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The Black face, minstrel character, Sambo, whose body is literally the Shinola canister. Shinola literally was a racist brand, similar to the popular image of a Black waiter serving a bottle of coke. Connecting this advertisement with the photo at the beginning of this piece, the one located near the bathroom in Shinola: Black children, assumably their mother, and a white women, ambiguously trapped inside Shinola, or stuck outside, window shopping/not being let in. It’s hard for me to come to any other conclusion about this relationship other than Shinola is intentionally evoking and romanticizing a racist past in one of the most racially contentious U.S. cities, a City that saw a massive exodus of its white middle class population during the mid-20th century due to profound racial violence. Why else would one resurrect the name of a brand with such problematic history? This is not ignorance or naivite but a nod to the racist kitsch imaginary that liberal white Americans secretly adore (think “Gone with the Wind” here) and still associate with the Black working class of Detroit of whom consumers believe they are aiding when they shop at Shinola. Shinola might defend itself here by patting itself on the back for being the Return of American Manufacturing by employing two-hundred and fifty Michigan natives at the Detroit-based factory (which only produces roughly 20% of the total Shinola products, the rest being produced elsewhere in places like Wisconsin (the bikes) and Brooklyn (the watches)) but this is hardly the return of anything but a part of the whole: re-colonization of Detroit by the white middle class for whom the products are branded and designed for, only this time around, customers won’t feel guilty.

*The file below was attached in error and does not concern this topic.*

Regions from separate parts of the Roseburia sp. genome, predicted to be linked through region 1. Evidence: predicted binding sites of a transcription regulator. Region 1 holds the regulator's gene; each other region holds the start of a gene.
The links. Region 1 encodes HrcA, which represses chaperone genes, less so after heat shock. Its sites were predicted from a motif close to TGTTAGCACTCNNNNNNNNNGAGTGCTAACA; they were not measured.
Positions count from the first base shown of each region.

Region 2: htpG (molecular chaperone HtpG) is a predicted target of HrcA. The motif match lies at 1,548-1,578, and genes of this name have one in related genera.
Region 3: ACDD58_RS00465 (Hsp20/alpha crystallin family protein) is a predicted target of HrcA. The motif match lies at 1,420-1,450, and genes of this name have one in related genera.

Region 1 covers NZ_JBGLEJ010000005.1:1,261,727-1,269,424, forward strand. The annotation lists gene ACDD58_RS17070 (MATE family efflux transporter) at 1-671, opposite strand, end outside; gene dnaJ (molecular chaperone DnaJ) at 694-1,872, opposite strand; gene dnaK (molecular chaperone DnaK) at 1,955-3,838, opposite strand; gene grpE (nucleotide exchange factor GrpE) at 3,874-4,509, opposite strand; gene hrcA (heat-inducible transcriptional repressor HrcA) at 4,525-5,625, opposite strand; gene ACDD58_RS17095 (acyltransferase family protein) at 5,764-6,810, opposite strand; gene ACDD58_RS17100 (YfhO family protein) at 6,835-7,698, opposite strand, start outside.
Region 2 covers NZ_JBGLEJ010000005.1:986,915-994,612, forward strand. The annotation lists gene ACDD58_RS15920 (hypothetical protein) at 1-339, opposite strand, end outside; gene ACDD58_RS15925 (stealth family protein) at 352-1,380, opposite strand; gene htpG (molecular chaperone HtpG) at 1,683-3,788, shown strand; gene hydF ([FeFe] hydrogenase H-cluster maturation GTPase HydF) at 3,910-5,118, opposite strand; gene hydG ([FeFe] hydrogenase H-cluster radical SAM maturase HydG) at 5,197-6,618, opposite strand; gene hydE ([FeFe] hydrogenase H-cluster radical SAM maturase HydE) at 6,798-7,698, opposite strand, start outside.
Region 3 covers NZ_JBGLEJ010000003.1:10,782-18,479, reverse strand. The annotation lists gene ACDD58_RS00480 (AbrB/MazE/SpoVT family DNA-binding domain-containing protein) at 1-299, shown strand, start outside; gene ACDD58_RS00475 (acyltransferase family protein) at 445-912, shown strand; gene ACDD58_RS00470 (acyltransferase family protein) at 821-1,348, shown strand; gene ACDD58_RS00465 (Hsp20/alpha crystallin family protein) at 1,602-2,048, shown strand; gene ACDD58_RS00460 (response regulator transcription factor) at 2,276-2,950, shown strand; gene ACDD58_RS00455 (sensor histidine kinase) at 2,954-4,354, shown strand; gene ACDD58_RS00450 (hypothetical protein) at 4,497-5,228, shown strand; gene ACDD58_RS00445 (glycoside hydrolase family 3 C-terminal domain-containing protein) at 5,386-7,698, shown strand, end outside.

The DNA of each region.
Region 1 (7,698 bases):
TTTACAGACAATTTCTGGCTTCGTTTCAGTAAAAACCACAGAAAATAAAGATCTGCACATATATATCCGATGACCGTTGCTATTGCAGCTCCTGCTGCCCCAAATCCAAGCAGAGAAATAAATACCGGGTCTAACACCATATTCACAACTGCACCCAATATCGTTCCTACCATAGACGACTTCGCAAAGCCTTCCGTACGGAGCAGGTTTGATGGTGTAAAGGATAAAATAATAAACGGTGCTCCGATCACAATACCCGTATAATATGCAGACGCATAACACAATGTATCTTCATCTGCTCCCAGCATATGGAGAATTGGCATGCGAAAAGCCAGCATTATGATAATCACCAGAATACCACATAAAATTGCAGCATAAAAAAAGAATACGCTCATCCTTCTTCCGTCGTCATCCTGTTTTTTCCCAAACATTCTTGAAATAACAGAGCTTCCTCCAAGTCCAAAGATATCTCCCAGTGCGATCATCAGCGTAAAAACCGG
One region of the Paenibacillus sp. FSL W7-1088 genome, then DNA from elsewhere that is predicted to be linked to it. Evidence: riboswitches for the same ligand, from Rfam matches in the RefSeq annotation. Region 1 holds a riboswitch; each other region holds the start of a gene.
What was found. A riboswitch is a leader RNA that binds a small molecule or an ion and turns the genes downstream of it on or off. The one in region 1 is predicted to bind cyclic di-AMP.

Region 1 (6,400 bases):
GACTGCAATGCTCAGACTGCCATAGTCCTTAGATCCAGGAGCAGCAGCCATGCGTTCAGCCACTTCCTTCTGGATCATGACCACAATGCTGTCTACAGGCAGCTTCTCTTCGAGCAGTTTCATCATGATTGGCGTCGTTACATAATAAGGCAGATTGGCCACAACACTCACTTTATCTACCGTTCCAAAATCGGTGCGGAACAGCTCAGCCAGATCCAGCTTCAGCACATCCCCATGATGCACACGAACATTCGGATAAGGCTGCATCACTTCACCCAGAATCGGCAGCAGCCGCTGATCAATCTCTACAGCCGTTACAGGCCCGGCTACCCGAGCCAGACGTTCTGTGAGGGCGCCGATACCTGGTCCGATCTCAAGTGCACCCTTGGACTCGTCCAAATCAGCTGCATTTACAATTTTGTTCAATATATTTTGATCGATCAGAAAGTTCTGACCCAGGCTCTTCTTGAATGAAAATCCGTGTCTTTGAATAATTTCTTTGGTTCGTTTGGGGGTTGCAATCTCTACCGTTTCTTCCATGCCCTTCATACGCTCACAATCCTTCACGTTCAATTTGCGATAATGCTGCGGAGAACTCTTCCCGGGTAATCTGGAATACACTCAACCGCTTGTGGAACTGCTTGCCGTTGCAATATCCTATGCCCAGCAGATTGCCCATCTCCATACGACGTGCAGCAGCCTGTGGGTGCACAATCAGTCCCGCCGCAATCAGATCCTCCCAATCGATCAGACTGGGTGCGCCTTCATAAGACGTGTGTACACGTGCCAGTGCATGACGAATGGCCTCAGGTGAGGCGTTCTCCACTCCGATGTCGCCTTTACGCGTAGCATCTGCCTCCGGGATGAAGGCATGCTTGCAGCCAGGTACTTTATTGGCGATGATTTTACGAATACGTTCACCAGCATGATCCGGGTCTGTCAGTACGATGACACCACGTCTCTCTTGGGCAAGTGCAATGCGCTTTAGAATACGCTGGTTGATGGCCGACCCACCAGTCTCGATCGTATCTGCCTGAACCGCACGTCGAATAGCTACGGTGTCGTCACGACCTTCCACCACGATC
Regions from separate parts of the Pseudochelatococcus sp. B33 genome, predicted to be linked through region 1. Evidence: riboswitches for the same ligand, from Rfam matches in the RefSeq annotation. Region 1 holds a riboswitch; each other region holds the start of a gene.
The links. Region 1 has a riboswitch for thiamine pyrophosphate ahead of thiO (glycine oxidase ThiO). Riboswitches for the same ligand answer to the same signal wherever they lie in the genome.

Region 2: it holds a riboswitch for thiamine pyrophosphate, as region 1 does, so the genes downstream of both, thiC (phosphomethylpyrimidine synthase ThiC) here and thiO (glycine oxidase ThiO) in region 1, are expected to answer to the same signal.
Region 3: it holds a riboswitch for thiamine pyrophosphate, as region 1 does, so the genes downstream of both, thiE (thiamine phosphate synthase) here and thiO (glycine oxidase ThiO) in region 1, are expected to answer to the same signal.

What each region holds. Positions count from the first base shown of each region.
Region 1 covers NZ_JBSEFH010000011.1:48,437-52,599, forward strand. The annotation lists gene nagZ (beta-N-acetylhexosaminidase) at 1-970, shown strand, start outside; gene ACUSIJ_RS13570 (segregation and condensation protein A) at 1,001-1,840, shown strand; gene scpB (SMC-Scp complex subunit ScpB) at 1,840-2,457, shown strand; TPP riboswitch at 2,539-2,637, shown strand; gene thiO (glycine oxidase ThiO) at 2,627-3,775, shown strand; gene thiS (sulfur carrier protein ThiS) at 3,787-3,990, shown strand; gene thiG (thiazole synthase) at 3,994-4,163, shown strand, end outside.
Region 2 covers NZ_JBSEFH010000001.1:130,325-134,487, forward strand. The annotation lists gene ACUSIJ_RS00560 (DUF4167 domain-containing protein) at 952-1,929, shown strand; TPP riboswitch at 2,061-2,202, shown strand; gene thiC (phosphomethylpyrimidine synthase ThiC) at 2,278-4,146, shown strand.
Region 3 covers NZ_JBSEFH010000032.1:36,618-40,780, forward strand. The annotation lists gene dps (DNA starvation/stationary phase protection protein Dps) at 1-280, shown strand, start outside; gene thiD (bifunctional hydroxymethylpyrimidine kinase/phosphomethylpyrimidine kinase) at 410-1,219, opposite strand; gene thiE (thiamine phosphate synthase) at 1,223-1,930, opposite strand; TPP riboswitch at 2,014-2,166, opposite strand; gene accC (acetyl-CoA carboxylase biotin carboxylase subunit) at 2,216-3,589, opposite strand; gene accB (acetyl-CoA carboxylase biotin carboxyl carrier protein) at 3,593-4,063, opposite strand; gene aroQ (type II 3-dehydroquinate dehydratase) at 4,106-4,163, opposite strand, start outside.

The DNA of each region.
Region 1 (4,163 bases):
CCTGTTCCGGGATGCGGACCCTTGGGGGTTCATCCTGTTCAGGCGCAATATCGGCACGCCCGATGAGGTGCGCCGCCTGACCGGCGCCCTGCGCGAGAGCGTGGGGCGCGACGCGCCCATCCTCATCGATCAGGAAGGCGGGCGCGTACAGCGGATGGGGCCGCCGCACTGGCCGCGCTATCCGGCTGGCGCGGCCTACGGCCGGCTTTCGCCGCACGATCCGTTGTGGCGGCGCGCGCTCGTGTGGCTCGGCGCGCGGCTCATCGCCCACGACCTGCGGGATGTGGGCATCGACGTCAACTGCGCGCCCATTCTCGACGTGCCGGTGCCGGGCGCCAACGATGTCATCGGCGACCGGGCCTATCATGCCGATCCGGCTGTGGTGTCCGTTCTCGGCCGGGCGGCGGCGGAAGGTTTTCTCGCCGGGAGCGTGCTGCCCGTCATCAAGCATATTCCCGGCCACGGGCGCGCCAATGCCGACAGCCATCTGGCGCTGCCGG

Fast-tracking Gentrification Through the Rapid Accumulation of High Demand Property